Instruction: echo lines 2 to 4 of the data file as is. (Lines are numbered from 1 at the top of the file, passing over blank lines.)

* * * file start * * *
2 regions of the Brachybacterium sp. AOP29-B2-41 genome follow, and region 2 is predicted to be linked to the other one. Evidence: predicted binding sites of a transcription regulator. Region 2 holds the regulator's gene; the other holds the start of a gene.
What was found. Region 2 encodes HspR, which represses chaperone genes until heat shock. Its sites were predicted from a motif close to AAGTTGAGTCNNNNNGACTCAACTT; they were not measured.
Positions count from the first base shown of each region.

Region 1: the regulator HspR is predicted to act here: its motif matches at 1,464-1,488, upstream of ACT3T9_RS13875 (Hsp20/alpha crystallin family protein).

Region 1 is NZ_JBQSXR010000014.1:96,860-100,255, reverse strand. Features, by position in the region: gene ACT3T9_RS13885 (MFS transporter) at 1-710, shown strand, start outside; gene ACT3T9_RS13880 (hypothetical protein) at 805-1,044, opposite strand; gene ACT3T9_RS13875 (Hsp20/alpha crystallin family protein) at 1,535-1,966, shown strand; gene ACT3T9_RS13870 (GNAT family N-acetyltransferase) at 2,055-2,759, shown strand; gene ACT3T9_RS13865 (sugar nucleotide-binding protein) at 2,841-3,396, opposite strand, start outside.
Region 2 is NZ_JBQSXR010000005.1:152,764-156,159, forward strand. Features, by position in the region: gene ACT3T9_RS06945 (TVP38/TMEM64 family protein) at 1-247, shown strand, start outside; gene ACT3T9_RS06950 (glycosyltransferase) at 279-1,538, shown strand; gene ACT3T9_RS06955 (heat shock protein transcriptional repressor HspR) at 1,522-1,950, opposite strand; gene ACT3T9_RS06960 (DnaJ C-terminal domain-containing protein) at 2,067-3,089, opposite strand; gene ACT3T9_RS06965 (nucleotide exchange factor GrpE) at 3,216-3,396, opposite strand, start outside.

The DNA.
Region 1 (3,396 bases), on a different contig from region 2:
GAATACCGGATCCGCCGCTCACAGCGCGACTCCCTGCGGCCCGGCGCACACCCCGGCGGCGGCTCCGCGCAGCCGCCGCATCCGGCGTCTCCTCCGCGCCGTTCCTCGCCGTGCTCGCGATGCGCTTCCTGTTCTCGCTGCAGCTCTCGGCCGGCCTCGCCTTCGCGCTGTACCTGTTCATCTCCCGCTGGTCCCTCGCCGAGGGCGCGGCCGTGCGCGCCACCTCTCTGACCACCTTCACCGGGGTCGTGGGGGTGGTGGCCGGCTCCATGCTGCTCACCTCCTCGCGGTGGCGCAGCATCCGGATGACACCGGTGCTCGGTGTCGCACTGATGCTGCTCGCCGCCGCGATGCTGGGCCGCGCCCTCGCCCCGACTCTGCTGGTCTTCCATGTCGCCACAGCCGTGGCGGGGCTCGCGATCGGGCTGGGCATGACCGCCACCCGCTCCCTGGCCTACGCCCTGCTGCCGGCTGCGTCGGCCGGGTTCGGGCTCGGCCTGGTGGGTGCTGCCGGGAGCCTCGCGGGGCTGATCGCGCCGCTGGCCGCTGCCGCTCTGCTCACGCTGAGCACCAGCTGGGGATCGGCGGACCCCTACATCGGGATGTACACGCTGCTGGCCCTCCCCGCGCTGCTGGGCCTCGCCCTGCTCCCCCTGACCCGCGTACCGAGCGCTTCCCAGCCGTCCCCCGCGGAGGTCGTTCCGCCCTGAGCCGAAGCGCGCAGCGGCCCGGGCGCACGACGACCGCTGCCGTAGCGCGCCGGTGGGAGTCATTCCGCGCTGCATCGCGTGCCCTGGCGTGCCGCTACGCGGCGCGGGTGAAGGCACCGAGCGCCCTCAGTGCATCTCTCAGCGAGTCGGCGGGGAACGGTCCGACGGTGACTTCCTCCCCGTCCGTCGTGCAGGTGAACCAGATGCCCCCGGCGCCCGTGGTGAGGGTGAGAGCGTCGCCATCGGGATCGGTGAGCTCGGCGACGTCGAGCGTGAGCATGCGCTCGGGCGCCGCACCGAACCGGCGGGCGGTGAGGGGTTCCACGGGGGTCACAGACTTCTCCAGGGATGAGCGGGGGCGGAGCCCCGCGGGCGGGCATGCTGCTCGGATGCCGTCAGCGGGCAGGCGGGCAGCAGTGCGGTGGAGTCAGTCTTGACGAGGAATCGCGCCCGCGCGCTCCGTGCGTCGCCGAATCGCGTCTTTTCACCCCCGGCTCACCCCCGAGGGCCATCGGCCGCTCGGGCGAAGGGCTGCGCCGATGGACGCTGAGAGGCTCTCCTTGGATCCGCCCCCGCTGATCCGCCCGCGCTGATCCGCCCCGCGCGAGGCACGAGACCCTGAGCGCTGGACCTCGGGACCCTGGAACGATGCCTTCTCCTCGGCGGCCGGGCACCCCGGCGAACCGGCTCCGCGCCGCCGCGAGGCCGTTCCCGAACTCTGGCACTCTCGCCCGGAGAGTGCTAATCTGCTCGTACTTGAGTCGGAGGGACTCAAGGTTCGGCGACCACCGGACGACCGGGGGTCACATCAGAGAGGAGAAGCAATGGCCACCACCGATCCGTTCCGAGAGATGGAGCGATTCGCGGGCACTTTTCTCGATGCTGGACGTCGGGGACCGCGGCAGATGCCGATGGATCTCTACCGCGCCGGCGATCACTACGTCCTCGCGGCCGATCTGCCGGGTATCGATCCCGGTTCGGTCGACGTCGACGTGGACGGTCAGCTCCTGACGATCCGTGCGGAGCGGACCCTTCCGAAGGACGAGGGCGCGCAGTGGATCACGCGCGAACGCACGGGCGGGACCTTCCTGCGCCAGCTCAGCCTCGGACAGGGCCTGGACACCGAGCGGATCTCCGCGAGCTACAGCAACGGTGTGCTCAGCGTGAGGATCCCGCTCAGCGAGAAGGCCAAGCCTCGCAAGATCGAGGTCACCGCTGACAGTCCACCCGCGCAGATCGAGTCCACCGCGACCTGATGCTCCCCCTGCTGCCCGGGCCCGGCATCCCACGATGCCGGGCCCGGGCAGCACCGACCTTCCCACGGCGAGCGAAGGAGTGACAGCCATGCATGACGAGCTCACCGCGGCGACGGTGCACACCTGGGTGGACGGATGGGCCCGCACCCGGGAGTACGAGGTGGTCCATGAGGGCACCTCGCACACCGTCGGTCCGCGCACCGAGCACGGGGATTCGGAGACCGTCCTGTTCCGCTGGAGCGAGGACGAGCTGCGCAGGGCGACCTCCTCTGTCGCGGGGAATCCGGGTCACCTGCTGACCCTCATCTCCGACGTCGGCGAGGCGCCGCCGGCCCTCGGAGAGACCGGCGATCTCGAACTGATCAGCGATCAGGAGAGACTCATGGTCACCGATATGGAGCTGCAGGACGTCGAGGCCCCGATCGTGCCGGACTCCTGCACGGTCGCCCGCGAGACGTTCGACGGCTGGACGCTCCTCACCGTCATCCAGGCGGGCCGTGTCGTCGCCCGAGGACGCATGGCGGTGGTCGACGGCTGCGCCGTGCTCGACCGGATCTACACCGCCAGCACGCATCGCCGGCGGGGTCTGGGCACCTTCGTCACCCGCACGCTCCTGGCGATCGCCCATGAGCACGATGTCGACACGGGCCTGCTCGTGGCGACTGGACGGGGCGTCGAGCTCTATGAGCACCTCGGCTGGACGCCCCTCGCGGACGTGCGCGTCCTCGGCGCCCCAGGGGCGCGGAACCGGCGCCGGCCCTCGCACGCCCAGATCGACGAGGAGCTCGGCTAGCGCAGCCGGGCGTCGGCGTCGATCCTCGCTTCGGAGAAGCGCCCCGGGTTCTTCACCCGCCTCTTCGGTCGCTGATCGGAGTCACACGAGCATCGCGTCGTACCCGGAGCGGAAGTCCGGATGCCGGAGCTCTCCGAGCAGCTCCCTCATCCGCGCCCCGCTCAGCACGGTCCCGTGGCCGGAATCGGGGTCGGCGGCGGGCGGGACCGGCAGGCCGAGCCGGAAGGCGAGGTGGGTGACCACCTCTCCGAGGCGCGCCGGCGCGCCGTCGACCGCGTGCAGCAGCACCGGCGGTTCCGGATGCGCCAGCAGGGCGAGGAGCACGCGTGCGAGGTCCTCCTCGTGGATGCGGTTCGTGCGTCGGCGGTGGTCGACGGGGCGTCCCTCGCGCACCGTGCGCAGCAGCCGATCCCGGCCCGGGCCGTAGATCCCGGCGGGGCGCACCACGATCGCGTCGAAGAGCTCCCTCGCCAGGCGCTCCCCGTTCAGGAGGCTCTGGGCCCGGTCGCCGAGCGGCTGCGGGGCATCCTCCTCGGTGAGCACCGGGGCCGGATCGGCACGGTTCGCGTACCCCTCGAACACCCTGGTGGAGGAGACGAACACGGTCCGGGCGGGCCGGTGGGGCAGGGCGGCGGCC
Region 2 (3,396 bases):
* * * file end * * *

What was found. Region 2 encodes HspR, which represses chaperone genes until heat shock. Its sites were predicted from a motif close to AAGTTGAGTCNNNNNGACTCAACTT; they were not measured.
Positions count from the first base shown of each region.

Region 1: the regulator HspR is predicted to act here: its motif matches at 1,464-1,488, upstream of ACT3T9_RS13875 (Hsp20/alpha crystallin family protein).